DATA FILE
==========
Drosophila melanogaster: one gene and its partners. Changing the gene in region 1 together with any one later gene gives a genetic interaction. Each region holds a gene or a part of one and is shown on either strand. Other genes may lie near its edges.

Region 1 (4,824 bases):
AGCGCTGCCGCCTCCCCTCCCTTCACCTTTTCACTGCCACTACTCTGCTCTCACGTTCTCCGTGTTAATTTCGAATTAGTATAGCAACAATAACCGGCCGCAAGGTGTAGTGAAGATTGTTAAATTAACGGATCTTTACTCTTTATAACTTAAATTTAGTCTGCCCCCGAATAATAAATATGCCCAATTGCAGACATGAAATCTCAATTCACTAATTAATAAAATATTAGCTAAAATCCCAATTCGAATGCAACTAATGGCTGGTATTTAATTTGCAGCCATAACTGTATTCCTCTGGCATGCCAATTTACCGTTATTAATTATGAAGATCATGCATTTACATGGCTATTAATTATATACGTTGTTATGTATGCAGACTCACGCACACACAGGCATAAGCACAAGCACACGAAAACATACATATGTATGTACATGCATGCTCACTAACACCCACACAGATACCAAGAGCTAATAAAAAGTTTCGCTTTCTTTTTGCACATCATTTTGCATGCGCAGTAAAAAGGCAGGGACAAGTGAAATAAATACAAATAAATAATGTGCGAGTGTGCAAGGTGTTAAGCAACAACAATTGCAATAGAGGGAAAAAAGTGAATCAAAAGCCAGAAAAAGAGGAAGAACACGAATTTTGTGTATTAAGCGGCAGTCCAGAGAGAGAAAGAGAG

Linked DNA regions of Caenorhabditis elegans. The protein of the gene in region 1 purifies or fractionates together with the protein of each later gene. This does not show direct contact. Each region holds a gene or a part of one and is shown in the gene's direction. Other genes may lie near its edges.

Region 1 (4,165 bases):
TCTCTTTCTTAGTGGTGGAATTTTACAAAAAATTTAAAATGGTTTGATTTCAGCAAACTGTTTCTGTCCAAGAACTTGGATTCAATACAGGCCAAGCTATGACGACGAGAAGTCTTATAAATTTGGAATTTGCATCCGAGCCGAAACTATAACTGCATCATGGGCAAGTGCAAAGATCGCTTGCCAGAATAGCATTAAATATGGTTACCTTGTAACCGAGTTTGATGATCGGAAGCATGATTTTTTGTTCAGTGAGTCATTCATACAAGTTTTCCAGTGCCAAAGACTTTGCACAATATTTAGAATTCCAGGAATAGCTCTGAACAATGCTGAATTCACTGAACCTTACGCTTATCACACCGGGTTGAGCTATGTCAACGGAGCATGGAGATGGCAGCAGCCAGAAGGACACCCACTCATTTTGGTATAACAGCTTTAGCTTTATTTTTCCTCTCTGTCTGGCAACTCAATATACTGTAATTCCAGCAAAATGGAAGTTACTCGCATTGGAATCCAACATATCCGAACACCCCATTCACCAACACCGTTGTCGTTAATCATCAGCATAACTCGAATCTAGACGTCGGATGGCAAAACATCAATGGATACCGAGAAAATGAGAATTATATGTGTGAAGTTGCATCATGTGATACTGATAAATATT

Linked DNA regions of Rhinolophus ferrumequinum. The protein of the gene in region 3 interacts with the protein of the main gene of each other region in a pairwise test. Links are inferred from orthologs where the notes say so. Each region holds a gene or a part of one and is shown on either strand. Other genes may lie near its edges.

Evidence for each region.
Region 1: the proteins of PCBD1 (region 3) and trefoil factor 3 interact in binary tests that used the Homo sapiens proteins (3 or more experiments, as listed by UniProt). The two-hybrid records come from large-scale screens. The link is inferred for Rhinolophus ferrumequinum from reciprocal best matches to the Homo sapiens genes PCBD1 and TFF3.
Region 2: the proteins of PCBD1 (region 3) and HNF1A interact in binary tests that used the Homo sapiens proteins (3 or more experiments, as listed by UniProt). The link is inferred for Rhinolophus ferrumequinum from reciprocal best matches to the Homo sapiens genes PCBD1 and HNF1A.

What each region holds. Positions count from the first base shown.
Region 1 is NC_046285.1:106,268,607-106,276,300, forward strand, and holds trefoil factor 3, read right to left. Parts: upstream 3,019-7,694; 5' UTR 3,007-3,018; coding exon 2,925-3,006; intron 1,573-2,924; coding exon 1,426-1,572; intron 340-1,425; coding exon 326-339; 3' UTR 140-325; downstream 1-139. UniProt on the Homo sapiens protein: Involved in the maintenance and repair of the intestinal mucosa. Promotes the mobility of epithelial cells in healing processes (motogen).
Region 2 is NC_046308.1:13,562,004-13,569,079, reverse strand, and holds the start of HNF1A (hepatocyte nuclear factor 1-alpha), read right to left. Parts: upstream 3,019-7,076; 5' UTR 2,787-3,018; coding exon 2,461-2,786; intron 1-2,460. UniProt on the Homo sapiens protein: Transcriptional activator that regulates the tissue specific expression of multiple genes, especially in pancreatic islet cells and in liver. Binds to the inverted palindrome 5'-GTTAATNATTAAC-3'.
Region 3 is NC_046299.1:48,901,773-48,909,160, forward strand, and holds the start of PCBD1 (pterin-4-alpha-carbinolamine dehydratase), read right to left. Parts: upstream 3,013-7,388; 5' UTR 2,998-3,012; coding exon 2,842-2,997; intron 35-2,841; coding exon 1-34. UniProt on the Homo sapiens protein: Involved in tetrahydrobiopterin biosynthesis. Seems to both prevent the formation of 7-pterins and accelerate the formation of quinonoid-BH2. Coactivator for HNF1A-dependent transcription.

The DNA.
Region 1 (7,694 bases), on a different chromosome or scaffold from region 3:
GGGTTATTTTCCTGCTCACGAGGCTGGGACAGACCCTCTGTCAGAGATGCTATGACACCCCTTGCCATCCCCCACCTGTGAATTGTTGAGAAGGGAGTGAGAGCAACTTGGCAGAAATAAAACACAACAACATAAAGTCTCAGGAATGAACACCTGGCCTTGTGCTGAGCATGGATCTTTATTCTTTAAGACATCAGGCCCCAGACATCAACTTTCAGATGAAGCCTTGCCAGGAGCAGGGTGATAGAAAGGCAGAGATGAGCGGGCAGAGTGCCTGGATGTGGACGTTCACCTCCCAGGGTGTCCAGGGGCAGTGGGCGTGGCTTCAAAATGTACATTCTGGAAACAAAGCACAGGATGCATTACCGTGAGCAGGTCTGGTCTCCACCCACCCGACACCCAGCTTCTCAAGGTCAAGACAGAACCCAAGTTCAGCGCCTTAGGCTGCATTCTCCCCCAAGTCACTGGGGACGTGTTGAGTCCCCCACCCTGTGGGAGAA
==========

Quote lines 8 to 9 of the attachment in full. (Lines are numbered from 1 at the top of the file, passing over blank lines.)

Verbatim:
Evidence for each region.
Region 1: the proteins of PCBD1 (region 3) and trefoil factor 3 interact in binary tests that used the Homo sapiens proteins (3 or more experiments, as listed by UniProt). The two-hybrid records come from large-scale screens. The link is inferred for Rhinolophus ferrumequinum from reciprocal best matches to the Homo sapiens genes PCBD1 and TFF3.